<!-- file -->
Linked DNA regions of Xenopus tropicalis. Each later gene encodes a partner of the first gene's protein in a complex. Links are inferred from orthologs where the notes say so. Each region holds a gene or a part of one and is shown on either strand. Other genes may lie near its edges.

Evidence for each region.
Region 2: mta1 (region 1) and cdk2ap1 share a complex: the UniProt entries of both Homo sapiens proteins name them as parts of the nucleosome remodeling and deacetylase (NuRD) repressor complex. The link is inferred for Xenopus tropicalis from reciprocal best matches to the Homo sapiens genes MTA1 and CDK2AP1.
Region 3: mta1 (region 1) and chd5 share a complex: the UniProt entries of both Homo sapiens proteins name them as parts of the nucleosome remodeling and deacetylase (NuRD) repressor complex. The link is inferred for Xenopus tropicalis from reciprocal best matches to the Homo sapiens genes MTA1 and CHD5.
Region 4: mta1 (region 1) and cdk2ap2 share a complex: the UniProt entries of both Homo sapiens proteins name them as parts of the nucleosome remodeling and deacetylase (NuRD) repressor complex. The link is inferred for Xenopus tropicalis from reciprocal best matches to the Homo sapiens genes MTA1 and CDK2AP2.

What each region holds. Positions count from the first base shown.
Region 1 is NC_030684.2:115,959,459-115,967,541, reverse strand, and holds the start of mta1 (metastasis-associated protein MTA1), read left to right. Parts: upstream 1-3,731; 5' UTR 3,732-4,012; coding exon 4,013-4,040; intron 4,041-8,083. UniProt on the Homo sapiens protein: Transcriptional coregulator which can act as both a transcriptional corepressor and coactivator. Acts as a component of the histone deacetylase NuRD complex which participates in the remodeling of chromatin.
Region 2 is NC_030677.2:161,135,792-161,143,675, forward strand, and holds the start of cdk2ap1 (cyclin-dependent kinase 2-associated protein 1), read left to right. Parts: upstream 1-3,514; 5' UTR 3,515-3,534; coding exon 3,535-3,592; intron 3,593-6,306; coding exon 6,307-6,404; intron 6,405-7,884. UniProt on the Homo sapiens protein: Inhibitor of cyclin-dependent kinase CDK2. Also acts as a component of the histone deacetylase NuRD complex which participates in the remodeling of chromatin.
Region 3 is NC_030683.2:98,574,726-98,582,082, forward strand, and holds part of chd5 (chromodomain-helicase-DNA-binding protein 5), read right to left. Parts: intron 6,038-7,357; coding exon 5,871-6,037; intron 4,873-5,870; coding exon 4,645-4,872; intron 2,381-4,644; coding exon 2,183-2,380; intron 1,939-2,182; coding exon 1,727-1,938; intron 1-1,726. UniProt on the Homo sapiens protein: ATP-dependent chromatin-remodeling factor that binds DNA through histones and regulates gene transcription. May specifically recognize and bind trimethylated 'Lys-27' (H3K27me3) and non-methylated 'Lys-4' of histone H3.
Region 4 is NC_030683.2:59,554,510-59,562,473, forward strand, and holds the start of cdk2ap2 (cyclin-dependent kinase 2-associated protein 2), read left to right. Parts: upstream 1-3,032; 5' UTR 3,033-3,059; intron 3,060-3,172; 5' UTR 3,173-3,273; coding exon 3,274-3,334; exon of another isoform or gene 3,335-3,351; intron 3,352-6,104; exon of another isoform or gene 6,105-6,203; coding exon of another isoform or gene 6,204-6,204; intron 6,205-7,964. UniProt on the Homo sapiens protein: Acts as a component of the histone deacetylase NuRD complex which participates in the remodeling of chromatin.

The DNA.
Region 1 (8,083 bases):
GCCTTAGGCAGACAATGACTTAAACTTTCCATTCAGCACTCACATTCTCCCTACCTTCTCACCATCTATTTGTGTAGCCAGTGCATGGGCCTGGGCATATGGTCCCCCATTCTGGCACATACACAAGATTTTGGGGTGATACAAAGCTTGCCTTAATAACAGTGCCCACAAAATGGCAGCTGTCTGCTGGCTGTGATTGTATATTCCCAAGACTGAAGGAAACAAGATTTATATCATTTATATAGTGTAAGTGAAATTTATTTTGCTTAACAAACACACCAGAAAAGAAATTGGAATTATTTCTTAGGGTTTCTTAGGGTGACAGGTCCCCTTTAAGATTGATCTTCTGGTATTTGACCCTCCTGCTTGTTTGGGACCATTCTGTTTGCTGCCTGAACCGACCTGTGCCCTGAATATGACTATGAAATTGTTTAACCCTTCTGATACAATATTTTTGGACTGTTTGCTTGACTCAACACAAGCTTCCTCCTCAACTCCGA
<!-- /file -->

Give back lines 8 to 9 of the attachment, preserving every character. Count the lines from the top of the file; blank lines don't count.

Region 2 is NC_030677.2:161,135,792-161,143,675, forward strand, and holds the start of cdk2ap1 (cyclin-dependent kinase 2-associated protein 1), read left to right. Parts: upstream 1-3,514; 5' UTR 3,515-3,534; coding exon 3,535-3,592; intron 3,593-6,306; coding exon 6,307-6,404; intron 6,405-7,884. UniProt on the Homo sapiens protein: Inhibitor of cyclin-dependent kinase CDK2. Also acts as a component of the histone deacetylase NuRD complex which participates in the remodeling of chromatin.
Region 3 is NC_030683.2:98,574,726-98,582,082, forward strand, and holds part of chd5 (chromodomain-helicase-DNA-binding protein 5), read right to left. Parts: intron 6,038-7,357; coding exon 5,871-6,037; intron 4,873-5,870; coding exon 4,645-4,872; intron 2,381-4,644; coding exon 2,183-2,380; intron 1,939-2,182; coding exon 1,727-1,938; intron 1-1,726. UniProt on the Homo sapiens protein: ATP-dependent chromatin-remodeling factor that binds DNA through histones and regulates gene transcription. May specifically recognize and bind trimethylated 'Lys-27' (H3K27me3) and non-methylated 'Lys-4' of histone H3.